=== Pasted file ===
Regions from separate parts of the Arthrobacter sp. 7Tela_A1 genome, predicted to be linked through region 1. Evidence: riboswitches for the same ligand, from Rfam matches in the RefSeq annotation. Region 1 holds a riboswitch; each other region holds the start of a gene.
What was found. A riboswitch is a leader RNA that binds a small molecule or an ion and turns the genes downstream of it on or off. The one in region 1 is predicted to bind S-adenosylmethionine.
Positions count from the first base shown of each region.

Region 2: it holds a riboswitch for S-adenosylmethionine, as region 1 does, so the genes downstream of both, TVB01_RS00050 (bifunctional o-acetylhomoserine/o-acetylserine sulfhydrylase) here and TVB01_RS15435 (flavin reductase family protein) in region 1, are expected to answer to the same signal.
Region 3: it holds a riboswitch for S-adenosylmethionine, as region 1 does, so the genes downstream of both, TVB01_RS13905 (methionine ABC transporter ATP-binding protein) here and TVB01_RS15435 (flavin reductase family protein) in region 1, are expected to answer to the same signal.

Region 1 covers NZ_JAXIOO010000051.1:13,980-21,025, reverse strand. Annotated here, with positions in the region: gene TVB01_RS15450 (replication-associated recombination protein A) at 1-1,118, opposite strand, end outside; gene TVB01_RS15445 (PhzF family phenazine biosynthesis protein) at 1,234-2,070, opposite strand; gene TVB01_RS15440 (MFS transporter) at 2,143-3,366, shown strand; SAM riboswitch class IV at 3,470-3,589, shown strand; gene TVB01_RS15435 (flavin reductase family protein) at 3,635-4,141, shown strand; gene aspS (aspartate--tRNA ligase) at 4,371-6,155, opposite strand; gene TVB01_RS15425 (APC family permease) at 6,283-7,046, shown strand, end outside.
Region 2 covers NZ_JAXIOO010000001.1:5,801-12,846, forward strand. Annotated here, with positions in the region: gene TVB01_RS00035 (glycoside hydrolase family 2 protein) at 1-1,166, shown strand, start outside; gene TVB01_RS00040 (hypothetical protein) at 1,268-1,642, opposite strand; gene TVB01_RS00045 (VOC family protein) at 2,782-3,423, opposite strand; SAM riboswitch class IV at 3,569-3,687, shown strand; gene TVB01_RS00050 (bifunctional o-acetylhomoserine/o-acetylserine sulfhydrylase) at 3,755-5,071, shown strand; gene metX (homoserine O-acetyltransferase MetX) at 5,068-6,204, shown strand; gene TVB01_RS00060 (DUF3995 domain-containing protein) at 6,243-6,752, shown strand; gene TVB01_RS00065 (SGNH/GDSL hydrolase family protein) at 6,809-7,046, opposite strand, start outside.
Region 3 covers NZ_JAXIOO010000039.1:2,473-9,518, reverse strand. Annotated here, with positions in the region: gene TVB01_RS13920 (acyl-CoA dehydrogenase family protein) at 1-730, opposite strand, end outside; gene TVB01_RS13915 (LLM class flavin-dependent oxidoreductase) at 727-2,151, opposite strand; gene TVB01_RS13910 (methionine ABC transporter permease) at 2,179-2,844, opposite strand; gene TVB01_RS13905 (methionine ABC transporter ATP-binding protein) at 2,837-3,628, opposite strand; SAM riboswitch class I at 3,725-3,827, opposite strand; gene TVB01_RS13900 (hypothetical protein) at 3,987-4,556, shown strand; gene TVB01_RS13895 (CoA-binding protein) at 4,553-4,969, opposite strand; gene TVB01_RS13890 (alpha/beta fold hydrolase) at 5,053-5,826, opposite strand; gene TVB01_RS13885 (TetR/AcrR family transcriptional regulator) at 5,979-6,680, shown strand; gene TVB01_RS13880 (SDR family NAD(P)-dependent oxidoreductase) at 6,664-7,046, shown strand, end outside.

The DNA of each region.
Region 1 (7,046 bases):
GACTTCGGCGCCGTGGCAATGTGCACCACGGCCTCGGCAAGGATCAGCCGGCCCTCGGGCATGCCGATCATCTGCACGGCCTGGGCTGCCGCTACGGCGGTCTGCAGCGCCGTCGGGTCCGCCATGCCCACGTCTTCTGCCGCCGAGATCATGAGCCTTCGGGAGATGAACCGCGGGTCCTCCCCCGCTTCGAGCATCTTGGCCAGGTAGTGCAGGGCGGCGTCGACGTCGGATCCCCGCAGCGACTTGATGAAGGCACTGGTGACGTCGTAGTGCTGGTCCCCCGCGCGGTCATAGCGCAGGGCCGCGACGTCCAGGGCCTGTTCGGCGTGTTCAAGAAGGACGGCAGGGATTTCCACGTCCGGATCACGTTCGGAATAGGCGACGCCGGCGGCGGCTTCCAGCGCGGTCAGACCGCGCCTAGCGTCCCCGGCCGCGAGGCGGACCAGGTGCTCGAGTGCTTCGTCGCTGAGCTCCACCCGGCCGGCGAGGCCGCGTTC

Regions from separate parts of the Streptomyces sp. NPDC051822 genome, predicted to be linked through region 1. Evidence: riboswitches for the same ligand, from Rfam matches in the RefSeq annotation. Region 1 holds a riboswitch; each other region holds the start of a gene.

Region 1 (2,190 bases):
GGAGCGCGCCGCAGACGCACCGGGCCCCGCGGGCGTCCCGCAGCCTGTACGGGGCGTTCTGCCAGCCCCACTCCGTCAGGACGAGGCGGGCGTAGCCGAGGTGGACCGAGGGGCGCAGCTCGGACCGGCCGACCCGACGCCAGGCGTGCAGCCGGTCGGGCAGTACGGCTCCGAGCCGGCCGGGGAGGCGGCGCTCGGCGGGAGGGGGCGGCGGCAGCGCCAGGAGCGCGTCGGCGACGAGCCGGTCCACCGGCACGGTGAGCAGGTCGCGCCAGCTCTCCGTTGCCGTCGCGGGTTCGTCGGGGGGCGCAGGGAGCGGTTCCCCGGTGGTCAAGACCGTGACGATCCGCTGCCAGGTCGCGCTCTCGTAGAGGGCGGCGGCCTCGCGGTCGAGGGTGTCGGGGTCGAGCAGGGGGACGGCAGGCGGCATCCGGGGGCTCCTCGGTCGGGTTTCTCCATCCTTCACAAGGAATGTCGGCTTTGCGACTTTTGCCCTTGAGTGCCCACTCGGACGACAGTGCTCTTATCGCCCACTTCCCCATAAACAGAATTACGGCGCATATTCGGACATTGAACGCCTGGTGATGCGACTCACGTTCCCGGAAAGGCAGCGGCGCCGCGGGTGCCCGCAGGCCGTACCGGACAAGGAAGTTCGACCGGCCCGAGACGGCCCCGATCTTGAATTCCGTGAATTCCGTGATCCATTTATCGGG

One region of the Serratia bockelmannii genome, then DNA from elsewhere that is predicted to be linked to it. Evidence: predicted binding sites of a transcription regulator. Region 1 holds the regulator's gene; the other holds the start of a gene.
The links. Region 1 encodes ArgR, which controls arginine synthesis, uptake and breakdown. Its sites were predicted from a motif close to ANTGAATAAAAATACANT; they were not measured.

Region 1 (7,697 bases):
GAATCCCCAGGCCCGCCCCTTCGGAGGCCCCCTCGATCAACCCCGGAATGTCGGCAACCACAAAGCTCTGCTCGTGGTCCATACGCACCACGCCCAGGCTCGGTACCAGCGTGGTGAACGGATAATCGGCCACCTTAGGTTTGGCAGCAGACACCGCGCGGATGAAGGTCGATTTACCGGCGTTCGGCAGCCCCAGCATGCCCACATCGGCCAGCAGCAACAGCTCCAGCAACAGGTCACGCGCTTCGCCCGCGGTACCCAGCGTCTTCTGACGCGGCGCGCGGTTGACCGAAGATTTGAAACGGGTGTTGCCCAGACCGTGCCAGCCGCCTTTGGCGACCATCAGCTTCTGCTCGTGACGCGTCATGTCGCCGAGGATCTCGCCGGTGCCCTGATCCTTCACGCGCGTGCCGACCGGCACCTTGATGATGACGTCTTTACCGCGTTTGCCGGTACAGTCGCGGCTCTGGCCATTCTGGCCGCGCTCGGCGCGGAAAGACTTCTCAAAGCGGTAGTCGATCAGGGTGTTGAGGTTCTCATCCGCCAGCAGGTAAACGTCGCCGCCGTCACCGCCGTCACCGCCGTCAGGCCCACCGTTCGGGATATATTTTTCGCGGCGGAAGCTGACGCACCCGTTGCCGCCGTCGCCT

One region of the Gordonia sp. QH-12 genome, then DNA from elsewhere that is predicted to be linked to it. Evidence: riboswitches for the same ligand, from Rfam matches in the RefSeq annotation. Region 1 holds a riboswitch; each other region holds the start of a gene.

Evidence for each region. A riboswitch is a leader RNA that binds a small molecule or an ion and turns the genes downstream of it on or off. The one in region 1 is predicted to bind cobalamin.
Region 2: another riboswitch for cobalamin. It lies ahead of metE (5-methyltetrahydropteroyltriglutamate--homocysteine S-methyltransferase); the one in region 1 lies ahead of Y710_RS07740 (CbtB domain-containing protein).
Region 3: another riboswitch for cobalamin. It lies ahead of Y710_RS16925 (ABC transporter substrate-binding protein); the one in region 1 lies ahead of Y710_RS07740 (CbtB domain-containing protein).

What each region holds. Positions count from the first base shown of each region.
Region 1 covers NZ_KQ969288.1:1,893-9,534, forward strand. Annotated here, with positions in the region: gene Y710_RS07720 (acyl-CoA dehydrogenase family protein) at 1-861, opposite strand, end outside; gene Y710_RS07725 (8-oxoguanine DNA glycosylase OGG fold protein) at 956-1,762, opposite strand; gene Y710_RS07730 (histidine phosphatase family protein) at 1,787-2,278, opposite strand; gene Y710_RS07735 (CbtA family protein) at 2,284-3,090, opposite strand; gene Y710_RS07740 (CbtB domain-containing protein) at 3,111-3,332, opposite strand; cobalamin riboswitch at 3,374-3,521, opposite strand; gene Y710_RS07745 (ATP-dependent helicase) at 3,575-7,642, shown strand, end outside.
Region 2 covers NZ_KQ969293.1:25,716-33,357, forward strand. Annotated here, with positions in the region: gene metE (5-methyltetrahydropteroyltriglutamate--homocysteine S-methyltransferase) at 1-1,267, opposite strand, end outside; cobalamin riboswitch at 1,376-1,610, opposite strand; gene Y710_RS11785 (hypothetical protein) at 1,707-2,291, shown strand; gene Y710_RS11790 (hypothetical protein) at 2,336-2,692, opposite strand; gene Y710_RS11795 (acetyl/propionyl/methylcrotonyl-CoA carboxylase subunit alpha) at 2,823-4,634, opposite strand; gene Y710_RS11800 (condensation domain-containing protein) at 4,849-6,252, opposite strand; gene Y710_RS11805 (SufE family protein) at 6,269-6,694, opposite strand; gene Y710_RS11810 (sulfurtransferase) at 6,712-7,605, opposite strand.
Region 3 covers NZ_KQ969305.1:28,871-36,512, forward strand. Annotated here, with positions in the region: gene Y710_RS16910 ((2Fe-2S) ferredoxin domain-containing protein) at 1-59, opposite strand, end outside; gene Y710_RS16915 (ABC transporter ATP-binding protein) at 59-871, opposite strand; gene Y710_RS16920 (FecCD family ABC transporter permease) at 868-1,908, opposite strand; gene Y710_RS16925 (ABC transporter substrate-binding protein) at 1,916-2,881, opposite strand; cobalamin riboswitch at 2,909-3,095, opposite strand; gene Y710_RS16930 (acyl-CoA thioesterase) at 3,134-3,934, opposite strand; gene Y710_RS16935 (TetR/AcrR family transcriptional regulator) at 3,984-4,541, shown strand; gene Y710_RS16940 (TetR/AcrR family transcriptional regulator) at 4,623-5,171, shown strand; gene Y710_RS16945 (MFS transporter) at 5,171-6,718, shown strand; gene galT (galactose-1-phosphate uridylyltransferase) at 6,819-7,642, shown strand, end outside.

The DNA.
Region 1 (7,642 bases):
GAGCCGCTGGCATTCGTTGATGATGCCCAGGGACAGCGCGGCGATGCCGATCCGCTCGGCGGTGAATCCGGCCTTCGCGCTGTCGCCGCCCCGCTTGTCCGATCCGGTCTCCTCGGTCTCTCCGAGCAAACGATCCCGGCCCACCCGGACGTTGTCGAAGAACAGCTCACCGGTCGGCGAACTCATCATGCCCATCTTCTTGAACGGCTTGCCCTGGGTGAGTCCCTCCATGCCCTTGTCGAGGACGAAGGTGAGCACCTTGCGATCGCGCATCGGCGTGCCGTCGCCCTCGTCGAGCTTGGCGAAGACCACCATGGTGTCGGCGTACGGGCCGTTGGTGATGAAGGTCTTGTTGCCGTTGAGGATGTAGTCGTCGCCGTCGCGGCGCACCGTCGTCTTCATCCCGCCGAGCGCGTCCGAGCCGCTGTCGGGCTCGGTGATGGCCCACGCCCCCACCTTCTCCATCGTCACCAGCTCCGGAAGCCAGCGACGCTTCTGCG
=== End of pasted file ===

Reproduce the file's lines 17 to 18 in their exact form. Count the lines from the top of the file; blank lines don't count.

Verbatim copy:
Region 1 (7,697 bases):
GAATCCCCAGGCCCGCCCCTTCGGAGGCCCCCTCGATCAACCCCGGAATGTCGGCAACCACAAAGCTCTGCTCGTGGTCCATACGCACCACGCCCAGGCTCGGTACCAGCGTGGTGAACGGATAATCGGCCACCTTAGGTTTGGCAGCAGACACCGCGCGGATGAAGGTCGATTTACCGGCGTTCGGCAGCCCCAGCATGCCCACATCGGCCAGCAGCAACAGCTCCAGCAACAGGTCACGCGCTTCGCCCGCGGTACCCAGCGTCTTCTGACGCGGCGCGCGGTTGACCGAAGATTTGAAACGGGTGTTGCCCAGACCGTGCCAGCCGCCTTTGGCGACCATCAGCTTCTGCTCGTGACGCGTCATGTCGCCGAGGATCTCGCCGGTGCCCTGATCCTTCACGCGCGTGCCGACCGGCACCTTGATGATGACGTCTTTACCGCGTTTGCCGGTACAGTCGCGGCTCTGGCCATTCTGGCCGCGCTCGGCGCGGAAAGACTTCTCAAAGCGGTAGTCGATCAGGGTGTTGAGGTTCTCATCCGCCAGCAGGTAAACGTCGCCGCCGTCACCGCCGTCACCGCCGTCAGGCCCACCGTTCGGGATATATTTTTCGCGGCGGAAGCTGACGCACCCGTTGCCGCCGTCGCCT